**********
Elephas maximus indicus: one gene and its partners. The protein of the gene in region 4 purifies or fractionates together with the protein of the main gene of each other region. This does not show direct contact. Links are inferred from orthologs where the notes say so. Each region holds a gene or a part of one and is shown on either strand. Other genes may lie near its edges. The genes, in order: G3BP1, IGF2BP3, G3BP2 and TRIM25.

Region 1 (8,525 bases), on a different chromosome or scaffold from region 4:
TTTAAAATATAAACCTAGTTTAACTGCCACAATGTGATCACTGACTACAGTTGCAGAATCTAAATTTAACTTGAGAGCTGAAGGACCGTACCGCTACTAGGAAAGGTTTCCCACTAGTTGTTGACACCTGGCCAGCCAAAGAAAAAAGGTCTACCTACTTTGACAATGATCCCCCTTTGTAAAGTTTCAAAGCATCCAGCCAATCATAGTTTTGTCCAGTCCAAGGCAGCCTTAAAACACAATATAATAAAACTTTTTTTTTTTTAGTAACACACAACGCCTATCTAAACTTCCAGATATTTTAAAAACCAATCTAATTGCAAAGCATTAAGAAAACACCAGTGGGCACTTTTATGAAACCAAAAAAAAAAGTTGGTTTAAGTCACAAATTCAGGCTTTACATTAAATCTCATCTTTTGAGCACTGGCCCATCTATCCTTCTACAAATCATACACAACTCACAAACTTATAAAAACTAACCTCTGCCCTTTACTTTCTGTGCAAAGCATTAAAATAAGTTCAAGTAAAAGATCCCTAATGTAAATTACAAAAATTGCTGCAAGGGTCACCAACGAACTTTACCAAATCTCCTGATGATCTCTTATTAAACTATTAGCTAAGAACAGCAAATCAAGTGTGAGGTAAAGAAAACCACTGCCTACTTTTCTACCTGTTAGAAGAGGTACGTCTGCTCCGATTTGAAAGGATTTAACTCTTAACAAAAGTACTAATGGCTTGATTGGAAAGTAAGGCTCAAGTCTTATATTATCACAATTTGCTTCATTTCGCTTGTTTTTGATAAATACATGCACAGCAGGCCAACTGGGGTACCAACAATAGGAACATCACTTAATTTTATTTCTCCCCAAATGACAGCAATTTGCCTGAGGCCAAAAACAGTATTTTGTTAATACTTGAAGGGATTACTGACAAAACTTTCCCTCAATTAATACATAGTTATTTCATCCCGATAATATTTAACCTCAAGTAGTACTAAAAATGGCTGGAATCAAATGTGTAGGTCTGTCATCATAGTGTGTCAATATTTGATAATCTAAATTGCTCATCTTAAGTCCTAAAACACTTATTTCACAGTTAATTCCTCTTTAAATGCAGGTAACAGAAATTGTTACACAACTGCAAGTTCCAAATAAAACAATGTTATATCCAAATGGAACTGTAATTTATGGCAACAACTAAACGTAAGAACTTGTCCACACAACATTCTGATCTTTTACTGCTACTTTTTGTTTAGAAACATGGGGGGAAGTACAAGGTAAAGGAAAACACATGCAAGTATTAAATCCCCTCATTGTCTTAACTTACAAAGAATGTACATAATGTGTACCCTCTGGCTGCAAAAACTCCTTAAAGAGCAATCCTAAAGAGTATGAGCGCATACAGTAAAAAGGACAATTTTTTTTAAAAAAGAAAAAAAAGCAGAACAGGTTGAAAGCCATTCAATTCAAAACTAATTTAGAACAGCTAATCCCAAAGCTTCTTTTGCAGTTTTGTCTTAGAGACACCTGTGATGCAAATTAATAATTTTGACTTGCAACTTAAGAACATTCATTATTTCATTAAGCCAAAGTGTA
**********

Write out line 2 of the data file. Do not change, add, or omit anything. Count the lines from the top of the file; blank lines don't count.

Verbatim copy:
Region 1 (8,525 bases), on a different chromosome or scaffold from region 4: